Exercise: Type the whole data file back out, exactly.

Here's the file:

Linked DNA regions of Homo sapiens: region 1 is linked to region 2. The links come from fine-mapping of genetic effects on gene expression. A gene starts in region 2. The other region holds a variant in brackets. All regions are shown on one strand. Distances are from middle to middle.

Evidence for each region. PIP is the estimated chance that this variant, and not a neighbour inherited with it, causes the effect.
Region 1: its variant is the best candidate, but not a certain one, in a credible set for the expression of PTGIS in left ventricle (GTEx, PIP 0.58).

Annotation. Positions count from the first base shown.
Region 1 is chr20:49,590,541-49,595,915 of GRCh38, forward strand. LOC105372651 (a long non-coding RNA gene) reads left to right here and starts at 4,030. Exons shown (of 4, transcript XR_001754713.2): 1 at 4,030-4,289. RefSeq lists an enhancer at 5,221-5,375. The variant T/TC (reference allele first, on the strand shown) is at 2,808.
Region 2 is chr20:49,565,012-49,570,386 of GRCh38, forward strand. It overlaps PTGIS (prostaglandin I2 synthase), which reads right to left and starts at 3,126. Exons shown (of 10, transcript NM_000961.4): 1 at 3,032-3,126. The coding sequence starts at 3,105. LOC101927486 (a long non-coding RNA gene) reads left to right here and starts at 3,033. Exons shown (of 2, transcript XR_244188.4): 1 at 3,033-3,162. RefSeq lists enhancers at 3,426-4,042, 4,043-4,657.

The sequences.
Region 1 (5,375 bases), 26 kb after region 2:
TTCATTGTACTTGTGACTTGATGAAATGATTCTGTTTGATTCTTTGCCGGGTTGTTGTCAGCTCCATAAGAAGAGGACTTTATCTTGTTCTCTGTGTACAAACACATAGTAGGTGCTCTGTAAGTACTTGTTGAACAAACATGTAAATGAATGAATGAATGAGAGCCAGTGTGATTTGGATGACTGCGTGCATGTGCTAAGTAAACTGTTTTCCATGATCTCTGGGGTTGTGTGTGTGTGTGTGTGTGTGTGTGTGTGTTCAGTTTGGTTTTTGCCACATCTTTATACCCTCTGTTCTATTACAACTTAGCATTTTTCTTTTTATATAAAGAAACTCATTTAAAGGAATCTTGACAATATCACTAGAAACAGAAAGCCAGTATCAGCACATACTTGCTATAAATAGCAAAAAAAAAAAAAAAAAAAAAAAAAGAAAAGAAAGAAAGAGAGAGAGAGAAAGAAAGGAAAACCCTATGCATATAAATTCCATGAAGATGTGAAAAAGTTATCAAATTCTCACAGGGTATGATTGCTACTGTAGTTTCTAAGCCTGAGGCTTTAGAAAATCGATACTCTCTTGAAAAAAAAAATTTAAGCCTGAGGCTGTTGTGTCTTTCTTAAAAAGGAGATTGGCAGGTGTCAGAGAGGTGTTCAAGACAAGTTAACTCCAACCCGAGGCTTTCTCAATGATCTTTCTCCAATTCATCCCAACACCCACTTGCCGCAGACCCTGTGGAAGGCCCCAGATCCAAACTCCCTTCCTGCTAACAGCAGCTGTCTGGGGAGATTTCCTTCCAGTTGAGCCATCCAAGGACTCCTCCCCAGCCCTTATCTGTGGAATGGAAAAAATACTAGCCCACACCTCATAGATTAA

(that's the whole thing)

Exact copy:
Linked DNA regions of Homo sapiens: region 1 is linked to region 2. The links come from fine-mapping of genetic effects on gene expression. A gene starts in region 2. The other region holds a variant in brackets. All regions are shown on one strand. Distances are from middle to middle.

Evidence for each region. PIP is the estimated chance that this variant, and not a neighbour inherited with it, causes the effect.
Region 1: its variant is the best candidate, but not a certain one, in a credible set for the expression of PTGIS in left ventricle (GTEx, PIP 0.58).

Annotation. Positions count from the first base shown.
Region 1 is chr20:49,590,541-49,595,915 of GRCh38, forward strand. LOC105372651 (a long non-coding RNA gene) reads left to right here and starts at 4,030. Exons shown (of 4, transcript XR_001754713.2): 1 at 4,030-4,289. RefSeq lists an enhancer at 5,221-5,375. The variant T/TC (reference allele first, on the strand shown) is at 2,808.
Region 2 is chr20:49,565,012-49,570,386 of GRCh38, forward strand. It overlaps PTGIS (prostaglandin I2 synthase), which reads right to left and starts at 3,126. Exons shown (of 10, transcript NM_000961.4): 1 at 3,032-3,126. The coding sequence starts at 3,105. LOC101927486 (a long non-coding RNA gene) reads left to right here and starts at 3,033. Exons shown (of 2, transcript XR_244188.4): 1 at 3,033-3,162. RefSeq lists enhancers at 3,426-4,042, 4,043-4,657.

The sequences.
Region 1 (5,375 bases), 26 kb after region 2:
TTCATTGTACTTGTGACTTGATGAAATGATTCTGTTTGATTCTTTGCCGGGTTGTTGTCAGCTCCATAAGAAGAGGACTTTATCTTGTTCTCTGTGTACAAACACATAGTAGGTGCTCTGTAAGTACTTGTTGAACAAACATGTAAATGAATGAATGAATGAGAGCCAGTGTGATTTGGATGACTGCGTGCATGTGCTAAGTAAACTGTTTTCCATGATCTCTGGGGTTGTGTGTGTGTGTGTGTGTGTGTGTGTGTGTTCAGTTTGGTTTTTGCCACATCTTTATACCCTCTGTTCTATTACAACTTAGCATTTTTCTTTTTATATAAAGAAACTCATTTAAAGGAATCTTGACAATATCACTAGAAACAGAAAGCCAGTATCAGCACATACTTGCTATAAATAGCAAAAAAAAAAAAAAAAAAAAAAAAAGAAAAGAAAGAAAGAGAGAGAGAGAAAGAAAGGAAAACCCTATGCATATAAATTCCATGAAGATGTGAAAAAGTTATCAAATTCTCACAGGGTATGATTGCTACTGTAGTTTCTAAGCCTGAGGCTTTAGAAAATCGATACTCTCTTGAAAAAAAAAATTTAAGCCTGAGGCTGTTGTGTCTTTCTTAAAAAGGAGATTGGCAGGTGTCAGAGAGGTGTTCAAGACAAGTTAACTCCAACCCGAGGCTTTCTCAATGATCTTTCTCCAATTCATCCCAACACCCACTTGCCGCAGACCCTGTGGAAGGCCCCAGATCCAAACTCCCTTCCTGCTAACAGCAGCTGTCTGGGGAGATTTCCTTCCAGTTGAGCCATCCAAGGACTCCTCCCCAGCCCTTATCTGTGGAATGGAAAAAATACTAGCCCACACCTCATAGATTAA